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Dankittipakul P.,Chiang Mai University | Tavano M.,Museo Civico di Storia Naturale Giacomo Doria | Chotwong W.,Entomology and Zoology Group | Singtripop T.,Chiang Mai University
Zootaxa | Year: 2012

The female holotype of Clubiona distincta Thorell, 1887 from Myanmar is illustrated for the first time. It is considered a junior synonym of C. filicata Pickard-Cambridge, 1874 originally described from India. Two new species belonging to the genus Clubiona are described from Thailand. These taxa are C. digitata sp. nov., and C. aberrans sp. nov. The conspecific female of C. filifera Dankittipakul, 2008 is designated and described. Clubiona melanothele Thorell, 1895 and C. corrugata Bösenberg & Strand, 1906 are recorded from Thailand for the first time. Copyright © 2012 Magnolia Press. Source


Chotwong W.,Entomology and Zoology Group | Tanikawa A.,University of Tokyo
Acta Arachnologica | Year: 2013

Four spider species, Chrysso trimaculata Zhu, Zhang & Xu 1991, Argiope dang Jäger & Praxaysombath 2009, Cyclosa cucurbitoria (Yin, Wang, Xie & Peng 1990), and Thiania bhamoensis Thorell 1887, are newly recorded from Thailand. © Arachnological Society of Japan. Source


Chotwong W.,Entomology and Zoology Group | Tanikawa A.,University of Tokyo | Miyashita T.,University of Tokyo
Acta Arachnologica | Year: 2013

Male spider specimens collected in Thailand were identified as males of Anepsion japonicum Yaginuma 1962. There was no conclusive evidence that female specimens collected at the same time belong to the same species, because the female of the species has not been described. We compared morphological data and mt-COI sequencing data for these female specimens with those of males and concluded that the female specimens belonged to the same species as the males. However, comparison of morphological data for the females and the holotype of Paraplectana japonica Bösenberg & Strand 1906 revealed that Anepsion japonicum Yaginuma 1962 is a junior synonym of P. japonica. Furthermore, after examining the taxonomic features of the holotype of P. japonica, it became clear that this species should be placed in the genus Anepsion. Therefore, the specific name was changed to Anepsion japonicum (Bosenberg & Strand 1906). Consequently, this work permits recording of two new spider species from Thailand: Anepsion depressum (Thorell 1877) and Anepsion japonicum (Bösenberg & Strand 1906). © Arachnological Society of Japan. Source


Punyawattoe P.,Nanjing Agricultural University | Punyawattoe P.,Entomology and Zoology Group | Han Z.,Nanjing Agricultural University | Sriratanasak W.,Bureau of Rice Research and Development | And 3 more authors.
Applied Entomology and Zoology | Year: 2013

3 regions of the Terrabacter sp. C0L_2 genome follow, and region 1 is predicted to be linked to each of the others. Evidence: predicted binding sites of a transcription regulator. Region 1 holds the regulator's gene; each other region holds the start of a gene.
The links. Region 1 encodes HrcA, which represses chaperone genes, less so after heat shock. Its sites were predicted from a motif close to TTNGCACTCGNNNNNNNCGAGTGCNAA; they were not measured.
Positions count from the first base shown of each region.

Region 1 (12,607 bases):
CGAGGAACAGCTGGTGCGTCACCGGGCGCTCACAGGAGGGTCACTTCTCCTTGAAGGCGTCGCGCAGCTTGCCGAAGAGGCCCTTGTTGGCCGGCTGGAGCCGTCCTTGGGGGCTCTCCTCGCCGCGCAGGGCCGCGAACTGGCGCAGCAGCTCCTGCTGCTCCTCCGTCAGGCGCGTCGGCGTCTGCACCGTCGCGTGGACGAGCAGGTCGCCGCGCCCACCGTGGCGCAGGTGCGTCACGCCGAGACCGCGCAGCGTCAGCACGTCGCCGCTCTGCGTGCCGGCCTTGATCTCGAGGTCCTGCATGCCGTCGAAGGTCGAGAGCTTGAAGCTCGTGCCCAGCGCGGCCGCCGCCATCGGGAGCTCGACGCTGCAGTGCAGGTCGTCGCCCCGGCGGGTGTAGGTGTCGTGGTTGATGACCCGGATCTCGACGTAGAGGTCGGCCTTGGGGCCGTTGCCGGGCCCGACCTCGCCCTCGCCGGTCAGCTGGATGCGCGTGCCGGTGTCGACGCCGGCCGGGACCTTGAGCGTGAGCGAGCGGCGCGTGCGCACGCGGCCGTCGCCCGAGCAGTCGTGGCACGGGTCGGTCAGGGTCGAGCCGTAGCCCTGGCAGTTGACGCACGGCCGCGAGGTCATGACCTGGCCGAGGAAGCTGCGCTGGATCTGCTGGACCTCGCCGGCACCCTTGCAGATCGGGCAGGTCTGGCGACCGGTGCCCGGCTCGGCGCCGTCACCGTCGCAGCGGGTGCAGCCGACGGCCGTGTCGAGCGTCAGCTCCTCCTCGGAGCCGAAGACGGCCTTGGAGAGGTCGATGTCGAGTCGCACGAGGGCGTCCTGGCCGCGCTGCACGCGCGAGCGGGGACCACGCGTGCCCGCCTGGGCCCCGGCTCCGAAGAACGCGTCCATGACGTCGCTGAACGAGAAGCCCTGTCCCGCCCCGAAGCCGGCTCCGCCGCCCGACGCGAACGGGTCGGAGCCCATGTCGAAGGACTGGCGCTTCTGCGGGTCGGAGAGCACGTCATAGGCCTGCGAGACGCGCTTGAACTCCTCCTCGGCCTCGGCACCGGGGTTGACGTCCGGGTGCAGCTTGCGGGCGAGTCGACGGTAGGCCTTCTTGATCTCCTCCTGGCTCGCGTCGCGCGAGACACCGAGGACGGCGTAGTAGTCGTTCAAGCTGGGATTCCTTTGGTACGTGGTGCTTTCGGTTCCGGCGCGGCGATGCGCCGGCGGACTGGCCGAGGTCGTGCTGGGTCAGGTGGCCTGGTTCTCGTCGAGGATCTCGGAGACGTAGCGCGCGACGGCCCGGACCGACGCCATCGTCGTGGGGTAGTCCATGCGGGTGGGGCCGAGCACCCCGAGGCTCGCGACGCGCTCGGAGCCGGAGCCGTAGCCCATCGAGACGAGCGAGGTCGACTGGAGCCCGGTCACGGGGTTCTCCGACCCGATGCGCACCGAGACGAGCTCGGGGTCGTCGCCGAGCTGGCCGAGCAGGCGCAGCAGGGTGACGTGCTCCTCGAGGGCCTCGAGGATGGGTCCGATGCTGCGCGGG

This article reports the current status of ethiprole resistance in Nilaparvata lugens Stål in the central region of Thailand, together with the associated resistance mechanisms. A resistance survey found that a field population had developed 308. 5-fold resistance to ethiprole. Further selection with ethiprole for nine generations in the laboratory led to 453. 1-fold ethiprole resistance. However, following this selection procedure, the resistance of N. lugens to other insecticides decreased to about one-third of its original resistance. This result implies that there is no cross-resistance between ethiprole and other kinds of insecticides in this pest. In an in vivo study of synergisms, triphenyl phosphate (TPP) exhibited a strong synergism (SR 4. 2) with ethiprole in the resistant hoppers, piperonyl butoxide (PBO) also showed significant synergistic effects with ethiprole (1. 6), but diethyl maleate (DEM) did not show any obvious synergism with ethiprole (1. 2). An in vitro biochemical study indicated that esterase activity increased with ethiprole resistance in N. lugens, that P450 monooxygenase activity also increased significantly with high resistance, but that glutathione S-transferase activity did not. These results reveal that increases in esterase activity and P450 monooxygenase activity cause the ethiprole resistance observed in the field populations of N. lugens. Whether the mechanisms for ethiprole resistance involve target-site sensitivity is not yet known; further molecular analysis is required. However, an analysis of insecticide cross-resistance and the insecticide application history of the resistant populations indicated that target resistance was present and that rotation between insecticides with different modes of action will provide a key countermeasure to maintain the efficacy of ethiprole. © 2013 The Japanese Society of Applied Entomology and Zoology. Source


Somta C.,Kasetsart University | Winotai A.,Entomology and Zoology Group | Ooi P.A.C.,Kasetsart University
Journal of Asia-Pacific Entomology | Year: 2010

Bactrocera fruit flies (Diptera: Tephritidae) are pests of cultivated plants worldwide. Many Bactrocera flies are specific to commercial vegetable and fruit crops but some may develop in alternate hosts. One such alternate host is malabar or Indian almond, Terminalia catappa L. (Combretaceae) in Thailand. We studied a wild mature tree that was at least 20 years old and growing in a protected environment of Kasetsart University Kamphaeng Saen campus in 2008. We found that fruit flies and their associated parasitoids were recovered only from ripening (yellow colored) malabar almond fruits. Four species of fruit flies were recorded: Bactrocera dorsalis (Hendel), B. correcta (Bezzi), B. latifrons (Hendel) and B. cucurbitae (Coquillett). Of the four species of parasitoids recorded; the braconid Fopius arisanus (Sonan) (Hymenoptera: Braconidae) was most commonly recovered. © 2009 Korean Society of Applied Entomology, Taiwan Entomological Society and Malaysian Plant Protection Society. Source

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